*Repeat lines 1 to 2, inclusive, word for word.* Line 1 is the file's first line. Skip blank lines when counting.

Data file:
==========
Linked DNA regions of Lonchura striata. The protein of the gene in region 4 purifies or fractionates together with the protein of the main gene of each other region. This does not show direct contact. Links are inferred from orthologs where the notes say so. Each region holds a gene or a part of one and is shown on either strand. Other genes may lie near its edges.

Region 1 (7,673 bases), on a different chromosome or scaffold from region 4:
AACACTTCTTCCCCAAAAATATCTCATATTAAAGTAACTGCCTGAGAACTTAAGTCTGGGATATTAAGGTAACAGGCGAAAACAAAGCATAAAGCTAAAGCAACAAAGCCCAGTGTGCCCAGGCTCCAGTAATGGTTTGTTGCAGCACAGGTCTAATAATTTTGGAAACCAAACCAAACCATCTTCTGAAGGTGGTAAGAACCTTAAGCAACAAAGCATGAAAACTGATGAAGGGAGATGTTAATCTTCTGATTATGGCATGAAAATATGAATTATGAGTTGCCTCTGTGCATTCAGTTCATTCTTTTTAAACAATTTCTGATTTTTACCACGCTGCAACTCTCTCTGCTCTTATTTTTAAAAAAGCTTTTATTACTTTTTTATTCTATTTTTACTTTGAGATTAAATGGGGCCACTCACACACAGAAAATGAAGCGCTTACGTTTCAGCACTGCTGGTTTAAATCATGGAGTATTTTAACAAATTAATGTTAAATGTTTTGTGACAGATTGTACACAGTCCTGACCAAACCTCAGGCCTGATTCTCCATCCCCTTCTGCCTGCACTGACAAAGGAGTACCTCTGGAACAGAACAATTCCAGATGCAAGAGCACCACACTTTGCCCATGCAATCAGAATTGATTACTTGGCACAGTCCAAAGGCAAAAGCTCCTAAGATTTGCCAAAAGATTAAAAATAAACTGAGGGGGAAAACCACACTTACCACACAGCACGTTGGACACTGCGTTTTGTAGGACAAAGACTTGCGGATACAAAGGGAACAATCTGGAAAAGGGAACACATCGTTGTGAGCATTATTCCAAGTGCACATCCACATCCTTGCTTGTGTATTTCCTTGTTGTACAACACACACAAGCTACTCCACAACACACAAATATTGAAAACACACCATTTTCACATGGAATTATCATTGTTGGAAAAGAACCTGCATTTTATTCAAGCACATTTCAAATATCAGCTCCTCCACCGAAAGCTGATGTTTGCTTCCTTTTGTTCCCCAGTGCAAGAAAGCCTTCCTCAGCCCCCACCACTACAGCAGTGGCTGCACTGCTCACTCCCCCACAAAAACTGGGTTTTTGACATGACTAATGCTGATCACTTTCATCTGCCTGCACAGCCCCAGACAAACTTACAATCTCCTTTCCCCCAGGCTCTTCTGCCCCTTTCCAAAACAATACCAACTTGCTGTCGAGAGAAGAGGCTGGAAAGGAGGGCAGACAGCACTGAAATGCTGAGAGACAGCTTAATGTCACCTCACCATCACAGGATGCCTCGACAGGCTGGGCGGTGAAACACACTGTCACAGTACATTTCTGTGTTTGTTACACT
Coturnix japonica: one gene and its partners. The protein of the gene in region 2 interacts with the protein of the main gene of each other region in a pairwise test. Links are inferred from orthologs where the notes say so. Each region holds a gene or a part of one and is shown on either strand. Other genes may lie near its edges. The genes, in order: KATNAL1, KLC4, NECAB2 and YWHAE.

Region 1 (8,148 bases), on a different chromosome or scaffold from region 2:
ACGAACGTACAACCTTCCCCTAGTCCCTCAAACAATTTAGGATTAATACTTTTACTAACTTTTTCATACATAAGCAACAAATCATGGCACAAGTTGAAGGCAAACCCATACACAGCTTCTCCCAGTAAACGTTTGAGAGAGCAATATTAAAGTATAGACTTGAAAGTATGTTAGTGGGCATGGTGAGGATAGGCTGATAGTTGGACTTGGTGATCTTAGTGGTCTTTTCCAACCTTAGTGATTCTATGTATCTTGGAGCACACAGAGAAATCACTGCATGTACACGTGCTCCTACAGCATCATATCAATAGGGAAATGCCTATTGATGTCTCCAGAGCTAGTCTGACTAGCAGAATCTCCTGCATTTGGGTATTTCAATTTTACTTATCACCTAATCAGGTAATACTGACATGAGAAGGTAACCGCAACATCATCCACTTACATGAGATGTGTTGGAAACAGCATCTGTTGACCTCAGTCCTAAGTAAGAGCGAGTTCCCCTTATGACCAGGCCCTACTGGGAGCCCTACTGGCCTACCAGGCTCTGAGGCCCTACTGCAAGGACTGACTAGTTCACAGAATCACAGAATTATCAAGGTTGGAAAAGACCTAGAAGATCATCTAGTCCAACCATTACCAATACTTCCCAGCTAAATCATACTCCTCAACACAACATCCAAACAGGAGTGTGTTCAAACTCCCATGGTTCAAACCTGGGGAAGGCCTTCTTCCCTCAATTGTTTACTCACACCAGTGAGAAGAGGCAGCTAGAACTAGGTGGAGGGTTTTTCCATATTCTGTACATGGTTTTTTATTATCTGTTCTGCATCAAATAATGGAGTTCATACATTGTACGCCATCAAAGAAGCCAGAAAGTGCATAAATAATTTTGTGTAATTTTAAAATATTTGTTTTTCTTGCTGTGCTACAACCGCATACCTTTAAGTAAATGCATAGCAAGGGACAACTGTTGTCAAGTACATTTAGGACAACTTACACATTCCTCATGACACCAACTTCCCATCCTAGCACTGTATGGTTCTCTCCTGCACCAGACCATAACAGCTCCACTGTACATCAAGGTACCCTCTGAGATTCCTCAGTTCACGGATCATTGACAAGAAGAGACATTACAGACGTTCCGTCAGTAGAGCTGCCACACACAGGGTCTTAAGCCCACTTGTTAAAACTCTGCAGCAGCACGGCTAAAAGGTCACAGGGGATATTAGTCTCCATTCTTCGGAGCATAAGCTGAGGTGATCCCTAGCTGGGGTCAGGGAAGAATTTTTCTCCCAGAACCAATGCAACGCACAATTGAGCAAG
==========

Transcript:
Linked DNA regions of Lonchura striata. The protein of the gene in region 4 purifies or fractionates together with the protein of the main gene of each other region. This does not show direct contact. Links are inferred from orthologs where the notes say so. Each region holds a gene or a part of one and is shown on either strand. Other genes may lie near its edges.

Region 1 (7,673 bases), on a different chromosome or scaffold from region 4: